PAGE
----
Socionomics Offers a Comprehensible Answer
By Robert Folsom | February 2, 2012
A negative trend in social mood creates polarization in a society, or the tendency “to break up into opposing factions or groupings.” If polarization is already in place, it will increase — in politics, in religion, even in sporting events.
All of this (and more) is true regarding the nation of Egypt since 2010.
Much of the world was riveted by the sudden political turn of events in Cairo a year ago, and elated by the images of protestors who stood their ground until Hosni Mubarak resigned the presidency.
But since then, elation has been hard to come by in news out of Egypt. Episodes of political violence are common across the country. Deadly sectarian clashes between the majority Muslims and minority Coptic Christians have increased dramatically.
And yesterday (Feb. 1) brought video clips and news accounts of the extraordinary violence and loss of life (79 people) when a riot erupted in the city of Port Said, during a soccer match between the local El Masry club and long-time rival Al Ahly club of Cairo.
Mind you, the two clubs apparently had an often bitter history. Yet occasional skirmishes are one thing, 73 dead is another. News reports say that “some people had died of knife wounds and many of blows to the head. Some were thrown down from high in the stands. Others were trampled by stampeding fans rushing to escape.”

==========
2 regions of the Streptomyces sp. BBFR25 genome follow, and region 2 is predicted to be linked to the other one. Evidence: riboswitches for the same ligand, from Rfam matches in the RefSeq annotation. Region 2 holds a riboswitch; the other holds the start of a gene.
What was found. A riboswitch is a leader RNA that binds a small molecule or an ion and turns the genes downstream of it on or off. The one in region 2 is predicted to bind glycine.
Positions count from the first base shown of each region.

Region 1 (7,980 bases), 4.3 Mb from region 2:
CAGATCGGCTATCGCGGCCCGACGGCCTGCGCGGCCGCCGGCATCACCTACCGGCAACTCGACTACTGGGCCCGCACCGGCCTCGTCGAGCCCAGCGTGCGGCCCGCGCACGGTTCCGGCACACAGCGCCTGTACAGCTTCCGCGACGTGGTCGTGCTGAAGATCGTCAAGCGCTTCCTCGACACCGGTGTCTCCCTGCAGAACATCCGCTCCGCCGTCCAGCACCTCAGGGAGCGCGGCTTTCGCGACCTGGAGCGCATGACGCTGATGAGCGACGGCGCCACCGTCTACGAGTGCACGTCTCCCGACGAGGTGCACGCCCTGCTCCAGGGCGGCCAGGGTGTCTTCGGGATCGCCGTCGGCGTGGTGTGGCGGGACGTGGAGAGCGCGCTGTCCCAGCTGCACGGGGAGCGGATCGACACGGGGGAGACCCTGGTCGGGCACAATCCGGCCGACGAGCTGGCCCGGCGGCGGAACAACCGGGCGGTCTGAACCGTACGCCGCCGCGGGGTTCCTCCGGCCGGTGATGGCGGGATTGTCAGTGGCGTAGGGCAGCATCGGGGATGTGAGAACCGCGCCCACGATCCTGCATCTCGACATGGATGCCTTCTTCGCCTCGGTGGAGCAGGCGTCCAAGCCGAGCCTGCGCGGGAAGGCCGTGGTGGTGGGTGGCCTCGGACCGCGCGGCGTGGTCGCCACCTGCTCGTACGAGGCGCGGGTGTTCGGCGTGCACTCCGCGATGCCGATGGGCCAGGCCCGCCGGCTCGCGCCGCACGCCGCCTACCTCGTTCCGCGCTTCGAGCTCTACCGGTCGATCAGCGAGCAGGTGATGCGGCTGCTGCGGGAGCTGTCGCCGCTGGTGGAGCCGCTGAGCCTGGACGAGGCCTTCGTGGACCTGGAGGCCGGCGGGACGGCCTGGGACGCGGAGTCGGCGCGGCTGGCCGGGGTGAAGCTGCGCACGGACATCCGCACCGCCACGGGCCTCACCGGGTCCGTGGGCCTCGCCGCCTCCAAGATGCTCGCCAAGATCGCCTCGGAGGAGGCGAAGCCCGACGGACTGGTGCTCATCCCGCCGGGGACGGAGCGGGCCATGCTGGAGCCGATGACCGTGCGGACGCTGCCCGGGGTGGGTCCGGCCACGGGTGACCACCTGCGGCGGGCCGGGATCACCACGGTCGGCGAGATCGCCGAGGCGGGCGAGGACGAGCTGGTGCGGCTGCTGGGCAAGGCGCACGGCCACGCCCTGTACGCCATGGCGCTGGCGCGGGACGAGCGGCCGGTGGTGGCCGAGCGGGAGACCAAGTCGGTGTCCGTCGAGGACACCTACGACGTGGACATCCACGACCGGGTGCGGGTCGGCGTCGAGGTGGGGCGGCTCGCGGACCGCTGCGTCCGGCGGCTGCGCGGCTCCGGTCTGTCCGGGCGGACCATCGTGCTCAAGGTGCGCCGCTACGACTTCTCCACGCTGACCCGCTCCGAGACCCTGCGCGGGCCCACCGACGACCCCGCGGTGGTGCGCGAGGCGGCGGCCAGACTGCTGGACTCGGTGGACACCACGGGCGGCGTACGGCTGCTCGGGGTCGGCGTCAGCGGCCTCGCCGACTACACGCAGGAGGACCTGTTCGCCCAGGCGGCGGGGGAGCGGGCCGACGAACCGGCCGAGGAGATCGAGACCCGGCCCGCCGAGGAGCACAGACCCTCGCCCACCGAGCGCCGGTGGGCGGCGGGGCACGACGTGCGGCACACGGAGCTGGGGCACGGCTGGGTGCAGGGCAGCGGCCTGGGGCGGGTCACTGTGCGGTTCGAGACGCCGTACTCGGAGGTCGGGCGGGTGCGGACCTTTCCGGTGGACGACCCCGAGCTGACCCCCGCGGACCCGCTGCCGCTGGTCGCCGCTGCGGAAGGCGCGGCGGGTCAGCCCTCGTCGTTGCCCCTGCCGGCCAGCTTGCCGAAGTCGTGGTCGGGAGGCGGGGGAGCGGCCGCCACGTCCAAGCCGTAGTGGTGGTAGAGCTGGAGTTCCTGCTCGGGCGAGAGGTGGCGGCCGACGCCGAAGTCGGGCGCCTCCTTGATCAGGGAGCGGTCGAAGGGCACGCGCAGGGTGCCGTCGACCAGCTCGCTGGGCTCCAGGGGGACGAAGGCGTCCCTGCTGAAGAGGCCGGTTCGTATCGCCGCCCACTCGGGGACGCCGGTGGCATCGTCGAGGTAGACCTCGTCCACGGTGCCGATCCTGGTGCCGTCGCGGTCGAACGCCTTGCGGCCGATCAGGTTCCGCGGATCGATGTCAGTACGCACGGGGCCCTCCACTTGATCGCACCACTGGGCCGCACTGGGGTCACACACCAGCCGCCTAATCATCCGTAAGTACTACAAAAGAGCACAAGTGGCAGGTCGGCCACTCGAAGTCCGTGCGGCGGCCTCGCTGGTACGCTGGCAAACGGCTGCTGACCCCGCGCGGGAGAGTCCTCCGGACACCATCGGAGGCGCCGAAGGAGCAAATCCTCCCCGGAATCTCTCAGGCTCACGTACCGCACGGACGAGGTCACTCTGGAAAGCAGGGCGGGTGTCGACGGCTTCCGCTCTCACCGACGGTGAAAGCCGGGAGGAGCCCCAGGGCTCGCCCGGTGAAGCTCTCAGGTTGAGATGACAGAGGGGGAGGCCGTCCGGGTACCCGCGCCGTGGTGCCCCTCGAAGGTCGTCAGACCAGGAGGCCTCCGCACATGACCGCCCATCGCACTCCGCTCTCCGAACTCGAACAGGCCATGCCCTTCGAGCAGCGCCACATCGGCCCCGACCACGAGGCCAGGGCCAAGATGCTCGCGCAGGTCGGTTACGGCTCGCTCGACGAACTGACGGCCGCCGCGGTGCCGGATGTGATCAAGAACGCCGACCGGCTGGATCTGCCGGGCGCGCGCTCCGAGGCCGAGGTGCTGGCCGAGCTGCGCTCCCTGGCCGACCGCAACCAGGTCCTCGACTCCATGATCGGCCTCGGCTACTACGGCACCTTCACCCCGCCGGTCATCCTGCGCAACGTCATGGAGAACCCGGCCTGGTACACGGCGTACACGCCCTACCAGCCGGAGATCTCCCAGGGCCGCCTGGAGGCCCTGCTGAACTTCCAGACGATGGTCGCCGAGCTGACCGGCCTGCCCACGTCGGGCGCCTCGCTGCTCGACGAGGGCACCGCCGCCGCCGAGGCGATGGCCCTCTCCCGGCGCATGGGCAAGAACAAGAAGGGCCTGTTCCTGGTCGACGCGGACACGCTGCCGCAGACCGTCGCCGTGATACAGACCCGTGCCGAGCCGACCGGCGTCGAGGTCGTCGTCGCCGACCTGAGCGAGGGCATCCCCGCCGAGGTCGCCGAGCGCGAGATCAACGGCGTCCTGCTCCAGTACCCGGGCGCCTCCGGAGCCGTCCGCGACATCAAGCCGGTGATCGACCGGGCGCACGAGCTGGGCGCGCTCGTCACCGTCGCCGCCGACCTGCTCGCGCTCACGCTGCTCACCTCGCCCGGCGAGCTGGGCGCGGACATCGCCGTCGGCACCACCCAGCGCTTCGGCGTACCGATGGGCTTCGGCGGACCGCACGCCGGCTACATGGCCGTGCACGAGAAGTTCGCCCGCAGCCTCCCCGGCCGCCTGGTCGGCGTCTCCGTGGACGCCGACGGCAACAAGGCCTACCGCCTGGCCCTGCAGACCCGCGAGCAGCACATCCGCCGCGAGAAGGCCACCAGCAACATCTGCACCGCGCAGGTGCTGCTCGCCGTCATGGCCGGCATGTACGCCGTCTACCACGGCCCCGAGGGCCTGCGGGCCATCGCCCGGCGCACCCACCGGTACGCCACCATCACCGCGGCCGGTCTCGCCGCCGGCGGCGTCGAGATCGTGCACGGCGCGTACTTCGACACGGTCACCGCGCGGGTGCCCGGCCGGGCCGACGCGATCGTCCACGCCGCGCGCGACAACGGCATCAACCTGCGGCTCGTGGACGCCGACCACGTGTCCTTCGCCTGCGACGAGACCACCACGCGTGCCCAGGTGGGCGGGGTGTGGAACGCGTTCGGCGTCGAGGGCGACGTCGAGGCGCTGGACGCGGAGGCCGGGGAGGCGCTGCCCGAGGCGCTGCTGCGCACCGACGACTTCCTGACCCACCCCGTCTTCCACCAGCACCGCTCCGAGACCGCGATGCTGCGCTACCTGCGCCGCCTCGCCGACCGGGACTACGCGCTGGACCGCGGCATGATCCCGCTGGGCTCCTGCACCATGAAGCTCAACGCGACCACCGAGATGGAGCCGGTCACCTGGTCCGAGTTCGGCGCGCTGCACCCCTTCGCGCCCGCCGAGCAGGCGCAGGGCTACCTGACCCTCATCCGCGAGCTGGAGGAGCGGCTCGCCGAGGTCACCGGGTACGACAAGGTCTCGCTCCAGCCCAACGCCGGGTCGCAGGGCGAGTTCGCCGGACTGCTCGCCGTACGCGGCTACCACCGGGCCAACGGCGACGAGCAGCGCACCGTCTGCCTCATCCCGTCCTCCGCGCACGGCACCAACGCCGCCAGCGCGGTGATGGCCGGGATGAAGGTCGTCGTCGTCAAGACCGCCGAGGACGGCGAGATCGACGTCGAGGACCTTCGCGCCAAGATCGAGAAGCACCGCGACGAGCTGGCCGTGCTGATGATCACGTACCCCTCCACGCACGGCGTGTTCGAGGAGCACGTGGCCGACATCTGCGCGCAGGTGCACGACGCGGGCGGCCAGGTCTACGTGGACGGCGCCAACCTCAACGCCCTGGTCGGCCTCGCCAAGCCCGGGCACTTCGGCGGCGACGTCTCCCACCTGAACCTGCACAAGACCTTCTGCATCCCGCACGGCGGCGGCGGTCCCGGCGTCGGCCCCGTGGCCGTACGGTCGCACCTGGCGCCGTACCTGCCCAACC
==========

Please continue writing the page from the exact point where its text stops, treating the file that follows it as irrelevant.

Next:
My colleague Alan Hall has written detailed studies of polarization for The Socionomist, and this morning I asked him about the especially gruesome episode in Egypt. He got right to the point:
“Egyptian social mood plummeted in 2010 and again in 2011. Mubarak’s fall coincided with the start of a decline in Egypt’s [EGX-30] stock index — it fell for the rest of 2011 and lost 50%, from 7200 to 3600. It rallied a bit last month, but that won’t counter the cumulative effect of a 2-year negative social mood trend. Egyptian society is angry and strongly polarized.”
As is so often the case, socionomics goes deeper than “why” and gets to the why now. Sectarian clashes are not new in Egypt, but we can see that a polarized social mood has exacerbated the religious conflict. Democracy seemed to appear on Egypt’s horizon a year ago, yet social mood helps explain why that sun has yet to rise.
And the study of social mood offers a comprehensible answer to the why now when a simple sports rivalry turns openly murderous.
Alan Hall’s studies of polarization are online and available for you to read right now. Follow this link to learn more.>>